which takes it out of the Congress’s purview

      Zachriel: As for executive enforcement, they have to take you before a magistrate and show cause, so that power is also limited.

      what I’ve been trying to show you is Congress can literally get sandbagged by the other two branches because the system does not favor them when it comes to these matters

      especially the lower House

      they just have the littlest of authority in the arena of holding people accountable because they can investigate till they are blue in the face, but they literally need the help of the other branches to even have a remote chance to enforce their verdicts

      and even then – their verdicts done by a full floor vote can easily be overturned by a single judge

      it doesn’t even have to go to the Supremes for their motions to get nixed

      Zachriel: By the way, you keep using “willful” in scare-quotes. The term ‘willful testimony’ is usually used in reference to perjury. What do you mean by your use of the term?

      it is not scare quotes

      cmon man – it is just fake emphasis like doing the double finger quotation gesture

      I don’t know how else to explain it

      but think of the meaning as a single word for testimony that is more intentional and compliant for the questioner at hand

    fishstick: your argument just doesn’t work here as most people convicted of contempt within a courtroom are given a term, not a choice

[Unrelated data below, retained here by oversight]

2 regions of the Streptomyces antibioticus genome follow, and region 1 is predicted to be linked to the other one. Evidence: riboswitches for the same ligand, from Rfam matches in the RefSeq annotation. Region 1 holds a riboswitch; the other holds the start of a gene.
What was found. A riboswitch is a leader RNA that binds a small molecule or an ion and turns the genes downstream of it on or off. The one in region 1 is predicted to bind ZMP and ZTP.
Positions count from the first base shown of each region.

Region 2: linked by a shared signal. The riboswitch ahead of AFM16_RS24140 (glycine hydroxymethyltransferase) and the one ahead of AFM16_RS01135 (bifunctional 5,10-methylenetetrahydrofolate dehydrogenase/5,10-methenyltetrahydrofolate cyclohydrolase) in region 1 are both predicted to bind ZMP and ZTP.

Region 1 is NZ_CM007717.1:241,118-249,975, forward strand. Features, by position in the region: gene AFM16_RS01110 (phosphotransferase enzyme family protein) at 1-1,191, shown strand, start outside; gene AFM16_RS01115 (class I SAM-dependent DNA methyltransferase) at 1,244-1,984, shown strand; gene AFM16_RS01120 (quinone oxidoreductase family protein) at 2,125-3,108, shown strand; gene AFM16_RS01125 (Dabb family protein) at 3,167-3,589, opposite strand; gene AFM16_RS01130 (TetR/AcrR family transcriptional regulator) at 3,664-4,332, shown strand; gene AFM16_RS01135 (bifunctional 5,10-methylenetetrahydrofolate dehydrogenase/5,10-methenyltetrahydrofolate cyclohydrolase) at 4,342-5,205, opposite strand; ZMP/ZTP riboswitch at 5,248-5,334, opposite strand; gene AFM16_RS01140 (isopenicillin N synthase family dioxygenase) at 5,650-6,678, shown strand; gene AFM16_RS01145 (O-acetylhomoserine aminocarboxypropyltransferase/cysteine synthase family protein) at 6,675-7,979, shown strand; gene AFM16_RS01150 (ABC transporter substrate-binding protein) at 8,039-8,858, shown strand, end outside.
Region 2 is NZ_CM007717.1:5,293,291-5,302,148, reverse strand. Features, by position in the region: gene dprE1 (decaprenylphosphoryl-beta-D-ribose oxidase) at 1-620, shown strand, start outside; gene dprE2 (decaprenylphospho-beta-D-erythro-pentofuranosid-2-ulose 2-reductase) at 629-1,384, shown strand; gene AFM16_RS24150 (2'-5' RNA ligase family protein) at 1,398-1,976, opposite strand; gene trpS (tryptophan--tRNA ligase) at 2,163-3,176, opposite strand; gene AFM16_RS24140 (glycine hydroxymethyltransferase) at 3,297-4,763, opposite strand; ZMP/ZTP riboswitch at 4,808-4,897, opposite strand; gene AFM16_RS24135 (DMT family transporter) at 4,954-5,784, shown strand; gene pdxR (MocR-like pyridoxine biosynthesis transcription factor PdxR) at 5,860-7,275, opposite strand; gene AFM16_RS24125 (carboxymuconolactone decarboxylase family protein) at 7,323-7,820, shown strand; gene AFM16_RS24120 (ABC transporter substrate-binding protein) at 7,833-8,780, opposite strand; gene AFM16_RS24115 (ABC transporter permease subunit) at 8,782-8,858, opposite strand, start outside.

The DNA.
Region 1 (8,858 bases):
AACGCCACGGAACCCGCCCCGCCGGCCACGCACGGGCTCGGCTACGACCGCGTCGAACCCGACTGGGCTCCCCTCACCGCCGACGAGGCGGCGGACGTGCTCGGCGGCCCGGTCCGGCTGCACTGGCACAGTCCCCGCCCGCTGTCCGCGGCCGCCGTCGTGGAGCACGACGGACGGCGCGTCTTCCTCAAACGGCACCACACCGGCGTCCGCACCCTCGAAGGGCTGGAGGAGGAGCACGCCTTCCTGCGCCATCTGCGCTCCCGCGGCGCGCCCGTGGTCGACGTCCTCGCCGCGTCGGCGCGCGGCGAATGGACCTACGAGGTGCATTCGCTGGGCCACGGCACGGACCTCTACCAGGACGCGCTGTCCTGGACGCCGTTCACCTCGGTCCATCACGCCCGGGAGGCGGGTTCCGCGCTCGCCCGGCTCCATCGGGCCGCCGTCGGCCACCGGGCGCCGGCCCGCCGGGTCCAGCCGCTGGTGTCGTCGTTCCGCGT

That is incorrect. Civil contempt is imposed every day in courtrooms. Civil contempt entails no right to a jury trial, and it doesn’t require proof beyond a reasonable doubt.

    fishstick: except it can easily be argued any testimony can be twisted to become self-incriminatory during an federal investigation

    You can argue whatever you want, but you have to convince the court. A simple example is when given immunity from prosecution. If you still won’t testify (absent some other immunity), then you can be held in civil contempt until you do (or until the matter is otherwise closed).

    fishstick: also you can’t be detained without being officially charged

    A judge can find you in civil contempt in an instant, and have you locked up. You do have a right to know why you are being locked up, and what you have to do to gain your release. You can even file an appeal while you sit in detention.

    The House and Senate each have the same power.

    fishstick: but think of the meaning as a single word for testimony that is more intentional and compliant for the questioner at hand